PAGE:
But appellee errs in arguing that the order under appeal bars only the "sucks" domain names. The injunction both forbids "using websites on the Internet with the following domain names," Order, page 1, and orders defendants to "remove the websites with the following domain names... from the Internet." Id. pages 1-2. These two portions of the injunction would be duplicative if they both did no more than prevent Mishkoff from using certain domain names; rather, the second part of the injunction requires the removal of certain websites from the Internet, using the domain names at which they were posted to identify the material that was to be removed. Moreover, this two-part injunction was precisely what plaintiff had requested, on the theory that the "sucks" website contained defamatory statements and confidential information and hence was subject to being enjoined independent of the domain name issue. Indeed, plaintiff explained in the court below that it had crafted a proposed order not just to restrict use of the domain names, but also "to expressly require that these additional websites be shut down," Docket Item No. 10, at page 3. What's more, far from narrowing its preliminary injunction when Mishkoff noted its breadth in moving for a stay, the district court attempted to justify enjoining the site itself by mentioning, in a footnote, that it was "by no means implausible" that an Internet viewer could be confused about whether the contents of the home page were sponsored by Taubman (we address that point below). The injunction thus cannot be defended on the theory that it is limited to the domain names.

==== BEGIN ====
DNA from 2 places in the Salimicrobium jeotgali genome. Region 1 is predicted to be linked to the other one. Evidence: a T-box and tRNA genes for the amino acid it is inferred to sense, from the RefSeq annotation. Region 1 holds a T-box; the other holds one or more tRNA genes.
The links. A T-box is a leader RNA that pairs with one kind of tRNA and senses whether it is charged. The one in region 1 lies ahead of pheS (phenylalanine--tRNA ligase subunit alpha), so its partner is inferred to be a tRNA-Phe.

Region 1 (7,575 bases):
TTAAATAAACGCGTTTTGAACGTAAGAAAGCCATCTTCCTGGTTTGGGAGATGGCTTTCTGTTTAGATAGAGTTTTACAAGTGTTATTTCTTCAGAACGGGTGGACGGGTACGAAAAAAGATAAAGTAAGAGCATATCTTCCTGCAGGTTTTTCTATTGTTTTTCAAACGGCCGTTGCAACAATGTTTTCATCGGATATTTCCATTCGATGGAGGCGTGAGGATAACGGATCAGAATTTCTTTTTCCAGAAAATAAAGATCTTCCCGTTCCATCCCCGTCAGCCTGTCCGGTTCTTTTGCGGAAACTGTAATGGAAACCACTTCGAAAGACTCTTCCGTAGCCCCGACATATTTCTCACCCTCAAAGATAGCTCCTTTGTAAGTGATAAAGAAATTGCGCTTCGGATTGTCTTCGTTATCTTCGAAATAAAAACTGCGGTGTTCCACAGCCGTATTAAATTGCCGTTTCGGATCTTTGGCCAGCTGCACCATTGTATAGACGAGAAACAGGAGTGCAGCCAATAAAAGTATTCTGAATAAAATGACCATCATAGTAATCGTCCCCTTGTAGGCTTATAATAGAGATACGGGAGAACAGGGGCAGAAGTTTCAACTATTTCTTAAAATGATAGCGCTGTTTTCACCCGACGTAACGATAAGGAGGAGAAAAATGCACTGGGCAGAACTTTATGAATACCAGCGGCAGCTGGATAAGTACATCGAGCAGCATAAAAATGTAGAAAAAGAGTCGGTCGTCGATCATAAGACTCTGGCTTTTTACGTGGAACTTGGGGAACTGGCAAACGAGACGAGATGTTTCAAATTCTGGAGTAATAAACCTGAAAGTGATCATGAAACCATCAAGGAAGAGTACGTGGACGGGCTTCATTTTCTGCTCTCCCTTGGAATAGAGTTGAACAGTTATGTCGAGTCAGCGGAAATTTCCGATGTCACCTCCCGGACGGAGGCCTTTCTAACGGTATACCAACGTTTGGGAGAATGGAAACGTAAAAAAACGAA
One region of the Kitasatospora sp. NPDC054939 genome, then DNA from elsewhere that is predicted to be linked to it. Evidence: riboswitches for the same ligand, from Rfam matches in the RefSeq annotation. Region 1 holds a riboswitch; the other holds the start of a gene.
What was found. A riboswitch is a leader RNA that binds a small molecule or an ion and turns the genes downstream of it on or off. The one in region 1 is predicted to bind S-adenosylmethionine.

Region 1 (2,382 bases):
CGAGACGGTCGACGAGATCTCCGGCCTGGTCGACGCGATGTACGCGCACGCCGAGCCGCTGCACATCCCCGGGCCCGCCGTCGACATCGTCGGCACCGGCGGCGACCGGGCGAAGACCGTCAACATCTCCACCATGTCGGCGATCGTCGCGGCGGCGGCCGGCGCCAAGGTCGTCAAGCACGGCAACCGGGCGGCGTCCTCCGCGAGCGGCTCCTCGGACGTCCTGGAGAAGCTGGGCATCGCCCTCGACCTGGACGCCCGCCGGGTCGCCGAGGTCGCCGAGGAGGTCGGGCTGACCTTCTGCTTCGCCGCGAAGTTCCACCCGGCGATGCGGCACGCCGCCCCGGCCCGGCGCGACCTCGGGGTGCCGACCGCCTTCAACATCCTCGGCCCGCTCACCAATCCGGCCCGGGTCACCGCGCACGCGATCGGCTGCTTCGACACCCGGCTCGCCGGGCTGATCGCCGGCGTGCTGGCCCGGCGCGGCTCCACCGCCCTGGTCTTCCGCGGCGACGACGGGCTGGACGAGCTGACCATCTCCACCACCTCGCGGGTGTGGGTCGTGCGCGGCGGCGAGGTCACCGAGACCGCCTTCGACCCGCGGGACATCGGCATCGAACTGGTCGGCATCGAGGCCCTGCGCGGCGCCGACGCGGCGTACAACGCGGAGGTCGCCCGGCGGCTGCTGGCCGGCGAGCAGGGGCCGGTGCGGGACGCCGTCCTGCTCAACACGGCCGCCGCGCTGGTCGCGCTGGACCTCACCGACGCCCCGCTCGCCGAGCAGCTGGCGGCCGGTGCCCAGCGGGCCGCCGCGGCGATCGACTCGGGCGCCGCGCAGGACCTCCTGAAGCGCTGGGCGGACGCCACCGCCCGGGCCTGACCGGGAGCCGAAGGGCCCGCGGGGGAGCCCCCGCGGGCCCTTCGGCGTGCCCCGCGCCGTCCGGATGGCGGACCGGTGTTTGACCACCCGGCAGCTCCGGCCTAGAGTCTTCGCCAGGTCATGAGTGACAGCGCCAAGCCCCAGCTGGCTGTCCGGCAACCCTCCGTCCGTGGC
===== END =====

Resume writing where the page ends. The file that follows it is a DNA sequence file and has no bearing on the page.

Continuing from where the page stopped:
Nor, indeed, does the creation of a new web site coupling the name of plaintiff's firm with a derogatory word show that Mishkoff remains free of prior restraint. Because the injunction forbade Mishkoff from leaving his previous "sucks" website posted on the Internet, Mishkoff was unable to post the materials previously posted at Taubmansucks.com using the new GiffordKrassGrohSprinkleSucks.com domain name. Nor did he have the time to create a whole set of new text explaining in detail the abuses to which he was subject throughout the litigation. Instead, the new "sucks" site begins the account of the litigation where the enjoined site left of, and the prior restraint continues to prevent him from posting on the Internet the hundreds of printed pages that appear in the district court record at Docket Item 42, and on the CD submitted with the motion for a stay.

Note: Moreover, if the district court's theory of this case is upheld, the new "sucks" site could also be enjoined. After all, plaintiff's law firm undoubtedly has at least a common law trademark claim in its name.

Taubman also asserts that court below "specifically... ruled that Plaintiff will suffer without an injunction." Opp. 6. Taubman does not provide a citation for this point, for good reason. The court's opinion on the preliminary injunction discusses the supposed harm to plaintiff from Mishkoff's first web site, but its only mention of harm to the plaintiff from the "sucks" site is the judge's concern that Mishkoff's criticism represented an effort "to inflict further economic harm," and as our opening brief showed (without any response by Taubman), that is not a sufficient basis for a prior restraint. Mem. 7-8. There was no mention of "harm to the plaintiff" in the order denying a stay pending appeal. Consequently, there are no findings on this issue to which any deference can be given.